Had Star Wars and the blockbuster playbook never existed, Disney might be half its size...or less. There might have been no The Little Mermaid, no Mulan, and no The Lion King. It's hard to imagine that when Michael Eisner and Frank Wells joined The Walt Disney Company in 1984 that they did not have the Star Wars blockbuster playbook in mind. They saw a sleeping giant in Disney with great potential and a game plan created by Lucas.

Had Star Wars and the blockbuster playbook never existed, the toy industry would be a much smaller industry. Tent pole films keep the toy industry alive. Avengers. Frozen. Pirates of the Caribbean. Batman. Spider-Man and more all use the playbook. So, too, does Lego, which achieved great success through licensing movie properties like Star Wars and more recently created a highly success film of its own, The Lego Movie. Hasbro recently won the license to the Disney Princess line, all of which are derived from film properties, and combined will result in hundreds of millions of dollars into Hasbro's coffers each year.

None of which would exist without the playbook.

Had Star Wars and the playbook never existed, the publishing industry would be all but dead. For years, book publishers have been struggling to simply stay afloat. "Event films" have tossed them a lifeline of "Event Books". Even entertainment vehicles that began as books, Harry Potter for example, benefitted greatly by the movies that sold more books. The comic book end of the publishing industry greatly benefited as studios began to search for enticing stories that could be the foundation for a blockbuster franchise, which in turn would generate demand for more comic books.

Had Star Wars and the playbook never existed, the packaged goods industry and retailers would be smaller. A LIMA Study found that the global retail sales of all licensed entertainment/character-based merchandise from all sources was roughly $107 billion in 2014. With profit margins being razor thin in many businesses, a popular character on a cereal box can make the difference between success and failure.

Had Star Wars and the playbook never existed, worldwide unemployment would be higher. The percentage of company revenue that goes to labor costs averages between 10% to 30% depending on the industry. Assuming a 15% ratio, and applying that to the LIMA's study $107 billion in revenue, gives us labor expenses of $16 billion each year that are a direct result of entertainment/character-based merchandise. That equates to hundreds of thousands of jobs around the world. And this does not take into account jobs created due to other downstream revenue sources such as movie entertainment/character-based parades, musicals, theme park rides and ancillary products and services from downstream suppliers. On a worldwide basis, the 1977 Star Wars and its playbook, in the hands of so many studios today, results in millions of jobs. Had the playbook never existed, the Great Recession might have been the Great Depression II.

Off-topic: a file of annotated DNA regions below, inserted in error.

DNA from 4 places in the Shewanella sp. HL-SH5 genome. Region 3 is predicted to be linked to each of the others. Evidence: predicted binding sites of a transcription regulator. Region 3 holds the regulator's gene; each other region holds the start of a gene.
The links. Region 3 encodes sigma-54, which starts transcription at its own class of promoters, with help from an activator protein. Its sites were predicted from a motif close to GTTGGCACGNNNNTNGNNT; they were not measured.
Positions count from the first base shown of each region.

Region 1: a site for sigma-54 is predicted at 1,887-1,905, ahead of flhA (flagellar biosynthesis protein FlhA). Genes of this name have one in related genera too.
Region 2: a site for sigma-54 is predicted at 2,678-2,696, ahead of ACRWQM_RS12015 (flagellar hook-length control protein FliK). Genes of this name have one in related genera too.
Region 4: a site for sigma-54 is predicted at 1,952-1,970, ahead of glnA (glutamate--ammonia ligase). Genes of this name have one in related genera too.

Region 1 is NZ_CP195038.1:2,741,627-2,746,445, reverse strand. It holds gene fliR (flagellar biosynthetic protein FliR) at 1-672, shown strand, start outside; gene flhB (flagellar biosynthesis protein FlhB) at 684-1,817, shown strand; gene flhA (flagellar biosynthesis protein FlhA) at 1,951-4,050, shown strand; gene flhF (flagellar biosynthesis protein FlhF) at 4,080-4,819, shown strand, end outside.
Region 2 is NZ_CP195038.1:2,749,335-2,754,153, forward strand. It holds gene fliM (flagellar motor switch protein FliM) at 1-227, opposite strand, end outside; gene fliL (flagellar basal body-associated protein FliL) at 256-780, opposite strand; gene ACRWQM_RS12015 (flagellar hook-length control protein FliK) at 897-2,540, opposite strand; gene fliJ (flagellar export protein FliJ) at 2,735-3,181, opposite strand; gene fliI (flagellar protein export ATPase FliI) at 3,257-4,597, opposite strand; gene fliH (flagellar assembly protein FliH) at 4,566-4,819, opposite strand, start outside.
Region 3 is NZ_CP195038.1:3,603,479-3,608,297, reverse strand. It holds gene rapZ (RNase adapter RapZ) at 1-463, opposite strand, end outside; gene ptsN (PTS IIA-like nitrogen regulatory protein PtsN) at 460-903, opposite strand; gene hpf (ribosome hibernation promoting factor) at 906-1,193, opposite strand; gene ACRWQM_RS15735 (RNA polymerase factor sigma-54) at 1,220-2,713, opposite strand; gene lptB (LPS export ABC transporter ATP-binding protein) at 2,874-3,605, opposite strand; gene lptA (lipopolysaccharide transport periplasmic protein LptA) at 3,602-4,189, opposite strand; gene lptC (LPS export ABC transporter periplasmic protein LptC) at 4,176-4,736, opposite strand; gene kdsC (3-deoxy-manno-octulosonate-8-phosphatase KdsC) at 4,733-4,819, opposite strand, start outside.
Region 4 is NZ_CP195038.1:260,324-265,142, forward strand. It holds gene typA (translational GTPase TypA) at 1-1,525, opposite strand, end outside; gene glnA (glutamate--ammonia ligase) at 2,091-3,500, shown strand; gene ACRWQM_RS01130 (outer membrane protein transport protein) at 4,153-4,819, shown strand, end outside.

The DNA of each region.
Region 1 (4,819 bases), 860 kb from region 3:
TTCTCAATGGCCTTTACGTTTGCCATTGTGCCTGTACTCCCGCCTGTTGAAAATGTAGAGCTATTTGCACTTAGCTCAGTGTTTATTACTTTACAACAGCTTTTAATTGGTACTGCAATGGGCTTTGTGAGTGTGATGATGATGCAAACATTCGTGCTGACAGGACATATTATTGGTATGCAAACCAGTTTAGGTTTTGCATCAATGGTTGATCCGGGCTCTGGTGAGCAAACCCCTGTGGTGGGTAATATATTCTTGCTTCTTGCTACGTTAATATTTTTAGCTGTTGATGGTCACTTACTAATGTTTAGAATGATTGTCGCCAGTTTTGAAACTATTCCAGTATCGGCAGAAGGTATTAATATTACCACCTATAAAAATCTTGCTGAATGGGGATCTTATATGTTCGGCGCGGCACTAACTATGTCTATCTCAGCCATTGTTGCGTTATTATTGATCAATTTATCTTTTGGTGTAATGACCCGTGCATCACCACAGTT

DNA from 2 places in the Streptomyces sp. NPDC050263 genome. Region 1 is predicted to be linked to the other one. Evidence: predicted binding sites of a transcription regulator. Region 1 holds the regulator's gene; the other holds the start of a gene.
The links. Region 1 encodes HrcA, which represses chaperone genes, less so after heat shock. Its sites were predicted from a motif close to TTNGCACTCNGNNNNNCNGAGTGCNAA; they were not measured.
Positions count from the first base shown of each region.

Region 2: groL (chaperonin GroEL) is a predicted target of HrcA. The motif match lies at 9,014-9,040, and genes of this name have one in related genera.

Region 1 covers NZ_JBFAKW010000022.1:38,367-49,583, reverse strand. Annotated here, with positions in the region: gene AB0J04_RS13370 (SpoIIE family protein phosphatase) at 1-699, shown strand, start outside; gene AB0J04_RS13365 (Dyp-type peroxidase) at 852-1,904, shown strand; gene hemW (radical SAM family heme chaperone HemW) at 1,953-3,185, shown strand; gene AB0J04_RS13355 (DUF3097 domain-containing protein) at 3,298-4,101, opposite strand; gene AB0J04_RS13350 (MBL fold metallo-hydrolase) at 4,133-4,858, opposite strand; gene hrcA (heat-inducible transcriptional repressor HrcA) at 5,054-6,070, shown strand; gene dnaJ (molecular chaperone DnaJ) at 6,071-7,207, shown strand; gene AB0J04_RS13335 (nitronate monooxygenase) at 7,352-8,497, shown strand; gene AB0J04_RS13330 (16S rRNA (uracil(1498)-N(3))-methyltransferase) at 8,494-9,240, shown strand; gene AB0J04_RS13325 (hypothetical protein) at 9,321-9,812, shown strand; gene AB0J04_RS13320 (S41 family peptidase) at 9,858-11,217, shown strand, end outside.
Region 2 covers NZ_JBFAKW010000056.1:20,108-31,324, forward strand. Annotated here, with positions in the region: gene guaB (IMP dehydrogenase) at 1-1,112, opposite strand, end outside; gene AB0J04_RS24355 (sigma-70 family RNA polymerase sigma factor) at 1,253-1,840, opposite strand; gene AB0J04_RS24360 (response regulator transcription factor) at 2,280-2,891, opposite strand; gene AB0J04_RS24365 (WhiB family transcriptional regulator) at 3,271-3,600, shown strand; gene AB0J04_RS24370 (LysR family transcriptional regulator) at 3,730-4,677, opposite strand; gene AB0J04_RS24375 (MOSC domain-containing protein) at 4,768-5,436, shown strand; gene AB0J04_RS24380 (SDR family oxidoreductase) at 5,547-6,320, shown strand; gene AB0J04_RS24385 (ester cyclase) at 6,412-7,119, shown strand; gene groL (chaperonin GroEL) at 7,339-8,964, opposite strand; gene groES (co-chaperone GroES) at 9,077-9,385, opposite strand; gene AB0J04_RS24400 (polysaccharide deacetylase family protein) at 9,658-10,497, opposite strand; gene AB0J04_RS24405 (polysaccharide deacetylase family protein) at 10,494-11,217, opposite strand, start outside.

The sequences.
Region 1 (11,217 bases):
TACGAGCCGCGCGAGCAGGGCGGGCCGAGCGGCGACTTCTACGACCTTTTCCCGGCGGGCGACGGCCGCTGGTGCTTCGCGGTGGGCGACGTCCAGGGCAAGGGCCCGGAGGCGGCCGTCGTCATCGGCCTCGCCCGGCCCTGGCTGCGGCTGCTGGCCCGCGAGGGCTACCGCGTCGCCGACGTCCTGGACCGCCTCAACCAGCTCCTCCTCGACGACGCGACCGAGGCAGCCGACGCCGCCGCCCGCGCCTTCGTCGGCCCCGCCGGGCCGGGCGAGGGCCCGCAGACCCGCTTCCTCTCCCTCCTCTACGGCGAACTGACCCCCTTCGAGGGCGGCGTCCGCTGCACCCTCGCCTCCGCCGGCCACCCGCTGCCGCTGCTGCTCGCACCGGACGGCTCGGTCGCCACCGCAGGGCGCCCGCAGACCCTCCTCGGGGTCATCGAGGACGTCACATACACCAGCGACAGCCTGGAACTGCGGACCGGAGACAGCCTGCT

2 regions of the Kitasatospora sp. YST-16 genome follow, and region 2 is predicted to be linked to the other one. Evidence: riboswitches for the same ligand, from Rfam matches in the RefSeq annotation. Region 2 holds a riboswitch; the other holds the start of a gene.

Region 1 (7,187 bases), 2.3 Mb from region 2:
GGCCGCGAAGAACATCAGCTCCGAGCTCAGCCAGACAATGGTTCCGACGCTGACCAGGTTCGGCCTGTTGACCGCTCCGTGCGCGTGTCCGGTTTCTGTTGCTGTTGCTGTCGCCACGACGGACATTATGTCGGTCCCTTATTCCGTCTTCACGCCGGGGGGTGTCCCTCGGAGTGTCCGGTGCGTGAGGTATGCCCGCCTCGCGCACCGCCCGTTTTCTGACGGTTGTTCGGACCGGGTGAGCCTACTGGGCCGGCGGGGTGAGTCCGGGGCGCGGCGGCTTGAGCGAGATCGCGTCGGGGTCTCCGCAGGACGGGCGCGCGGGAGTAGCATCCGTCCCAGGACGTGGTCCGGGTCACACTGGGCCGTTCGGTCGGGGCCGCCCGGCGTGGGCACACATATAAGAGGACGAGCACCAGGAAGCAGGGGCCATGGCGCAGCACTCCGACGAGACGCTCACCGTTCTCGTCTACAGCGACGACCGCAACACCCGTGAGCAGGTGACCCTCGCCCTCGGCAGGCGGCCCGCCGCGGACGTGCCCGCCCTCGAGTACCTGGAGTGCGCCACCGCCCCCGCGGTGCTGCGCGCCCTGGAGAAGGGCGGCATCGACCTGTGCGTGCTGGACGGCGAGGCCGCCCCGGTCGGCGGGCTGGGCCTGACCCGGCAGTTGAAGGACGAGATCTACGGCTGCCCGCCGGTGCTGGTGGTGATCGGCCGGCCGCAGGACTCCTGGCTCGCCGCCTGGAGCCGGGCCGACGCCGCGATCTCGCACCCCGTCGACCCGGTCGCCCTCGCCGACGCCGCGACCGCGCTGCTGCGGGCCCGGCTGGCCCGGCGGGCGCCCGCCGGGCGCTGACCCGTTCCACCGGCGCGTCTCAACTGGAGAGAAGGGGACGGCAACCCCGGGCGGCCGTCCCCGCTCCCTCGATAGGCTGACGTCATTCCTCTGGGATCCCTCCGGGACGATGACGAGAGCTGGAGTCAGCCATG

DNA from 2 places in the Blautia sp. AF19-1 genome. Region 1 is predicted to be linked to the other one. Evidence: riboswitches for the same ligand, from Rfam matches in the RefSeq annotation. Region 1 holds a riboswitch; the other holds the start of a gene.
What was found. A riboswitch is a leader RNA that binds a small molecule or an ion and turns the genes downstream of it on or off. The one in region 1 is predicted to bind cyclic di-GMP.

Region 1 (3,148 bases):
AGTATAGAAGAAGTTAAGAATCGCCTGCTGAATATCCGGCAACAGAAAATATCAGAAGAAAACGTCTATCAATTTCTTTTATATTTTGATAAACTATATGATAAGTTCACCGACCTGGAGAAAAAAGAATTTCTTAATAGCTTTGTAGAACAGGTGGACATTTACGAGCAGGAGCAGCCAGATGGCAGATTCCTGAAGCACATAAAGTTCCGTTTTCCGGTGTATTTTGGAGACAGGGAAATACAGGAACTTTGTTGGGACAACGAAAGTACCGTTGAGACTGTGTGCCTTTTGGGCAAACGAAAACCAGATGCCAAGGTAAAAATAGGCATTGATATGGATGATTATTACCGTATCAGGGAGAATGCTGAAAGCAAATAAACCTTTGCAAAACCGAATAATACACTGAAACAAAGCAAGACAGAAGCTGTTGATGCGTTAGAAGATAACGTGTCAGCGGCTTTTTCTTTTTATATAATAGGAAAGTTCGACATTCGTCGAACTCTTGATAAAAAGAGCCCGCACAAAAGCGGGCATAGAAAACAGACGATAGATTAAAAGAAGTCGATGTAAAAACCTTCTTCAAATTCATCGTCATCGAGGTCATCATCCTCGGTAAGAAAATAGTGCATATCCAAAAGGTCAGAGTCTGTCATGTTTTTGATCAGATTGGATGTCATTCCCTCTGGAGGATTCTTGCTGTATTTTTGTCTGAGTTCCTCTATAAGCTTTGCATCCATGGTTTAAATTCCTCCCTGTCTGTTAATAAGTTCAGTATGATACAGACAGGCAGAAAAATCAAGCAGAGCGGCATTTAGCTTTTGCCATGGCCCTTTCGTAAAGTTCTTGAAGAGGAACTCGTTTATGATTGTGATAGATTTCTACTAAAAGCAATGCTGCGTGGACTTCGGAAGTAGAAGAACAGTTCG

Yes...my numbers are rough "guesstimates", but the impact, whether you double the numbers or divide them by half is the same. The introduction of Star Wars and the blockbuster playbook, now used by all studios, has been immense. It's also possible that had George Lucas not hit on this game plan, that another creator would have stumbled upon it soon or later. But what if they did not? The world would be very different today.

And now Star Wars: The Force Awakens, is about to debut. Box office projections are staggering, and some estimate that the film might eventually bring in nearly $2 billion at the worldwide box office. But that's a tip of the franchise iceberg. The massive consumer interest, created by an equally impressive Disney marketing machine, will lead to an immense retail onslaught of toys, video games, fast food, apparel, soundtracks, publishing, and themed products in many aisles at the supermarket.

And the studio, theater owners, moviegoers, and employment statistics will be better for it. Much more so than had Star Wars never existed.